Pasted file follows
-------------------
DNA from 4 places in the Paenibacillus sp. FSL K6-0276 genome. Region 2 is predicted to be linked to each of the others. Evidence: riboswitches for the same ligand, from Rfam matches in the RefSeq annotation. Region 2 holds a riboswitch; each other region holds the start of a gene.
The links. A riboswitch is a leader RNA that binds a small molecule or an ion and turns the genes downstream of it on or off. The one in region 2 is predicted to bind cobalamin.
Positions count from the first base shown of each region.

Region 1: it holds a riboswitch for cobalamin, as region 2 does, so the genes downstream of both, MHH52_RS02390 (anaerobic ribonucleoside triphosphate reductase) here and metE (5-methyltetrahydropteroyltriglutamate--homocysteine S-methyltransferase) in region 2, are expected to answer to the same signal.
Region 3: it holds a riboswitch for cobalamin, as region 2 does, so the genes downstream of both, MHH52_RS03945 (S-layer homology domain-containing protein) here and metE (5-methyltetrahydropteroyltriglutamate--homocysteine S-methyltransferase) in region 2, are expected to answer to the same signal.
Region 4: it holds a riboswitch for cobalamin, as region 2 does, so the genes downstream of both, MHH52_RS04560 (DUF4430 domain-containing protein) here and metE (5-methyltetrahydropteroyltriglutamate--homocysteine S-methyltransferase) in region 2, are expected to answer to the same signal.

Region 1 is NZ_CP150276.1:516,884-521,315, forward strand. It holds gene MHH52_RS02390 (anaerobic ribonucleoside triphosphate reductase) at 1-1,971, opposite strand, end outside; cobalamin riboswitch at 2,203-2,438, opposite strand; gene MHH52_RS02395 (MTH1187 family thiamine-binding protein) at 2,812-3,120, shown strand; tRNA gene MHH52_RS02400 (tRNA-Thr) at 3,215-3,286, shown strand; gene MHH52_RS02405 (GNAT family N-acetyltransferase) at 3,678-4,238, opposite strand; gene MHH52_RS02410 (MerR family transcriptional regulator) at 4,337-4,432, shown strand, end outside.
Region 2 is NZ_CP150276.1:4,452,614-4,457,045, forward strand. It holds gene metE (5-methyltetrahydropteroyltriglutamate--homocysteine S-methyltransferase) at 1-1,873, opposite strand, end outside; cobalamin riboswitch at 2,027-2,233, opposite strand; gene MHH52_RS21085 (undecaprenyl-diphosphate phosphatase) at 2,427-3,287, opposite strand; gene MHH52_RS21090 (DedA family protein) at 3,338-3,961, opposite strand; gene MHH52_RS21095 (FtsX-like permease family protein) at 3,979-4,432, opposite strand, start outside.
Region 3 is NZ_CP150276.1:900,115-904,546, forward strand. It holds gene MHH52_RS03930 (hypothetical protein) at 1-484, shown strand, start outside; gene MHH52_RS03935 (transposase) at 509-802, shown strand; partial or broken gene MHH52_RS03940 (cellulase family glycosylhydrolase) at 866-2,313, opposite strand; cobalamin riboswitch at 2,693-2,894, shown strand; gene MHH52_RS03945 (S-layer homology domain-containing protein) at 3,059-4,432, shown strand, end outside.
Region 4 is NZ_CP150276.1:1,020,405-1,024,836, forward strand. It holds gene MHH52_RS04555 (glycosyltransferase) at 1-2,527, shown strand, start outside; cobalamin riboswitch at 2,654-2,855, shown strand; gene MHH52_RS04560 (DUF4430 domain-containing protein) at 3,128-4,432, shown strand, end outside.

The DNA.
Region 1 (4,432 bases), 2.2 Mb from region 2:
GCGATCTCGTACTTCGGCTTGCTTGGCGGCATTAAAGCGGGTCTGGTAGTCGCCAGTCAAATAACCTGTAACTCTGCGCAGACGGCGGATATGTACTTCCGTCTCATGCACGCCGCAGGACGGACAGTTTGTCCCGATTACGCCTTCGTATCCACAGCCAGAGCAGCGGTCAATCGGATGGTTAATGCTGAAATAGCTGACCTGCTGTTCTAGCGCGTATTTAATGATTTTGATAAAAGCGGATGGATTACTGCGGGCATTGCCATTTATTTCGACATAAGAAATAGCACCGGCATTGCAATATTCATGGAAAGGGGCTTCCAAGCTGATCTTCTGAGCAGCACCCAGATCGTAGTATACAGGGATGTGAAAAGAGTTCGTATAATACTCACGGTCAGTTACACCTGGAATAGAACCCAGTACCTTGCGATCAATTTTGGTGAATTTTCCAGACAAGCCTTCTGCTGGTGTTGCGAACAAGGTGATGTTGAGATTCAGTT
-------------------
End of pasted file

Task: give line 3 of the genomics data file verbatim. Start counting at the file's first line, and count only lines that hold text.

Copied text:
Positions count from the first base shown of each region.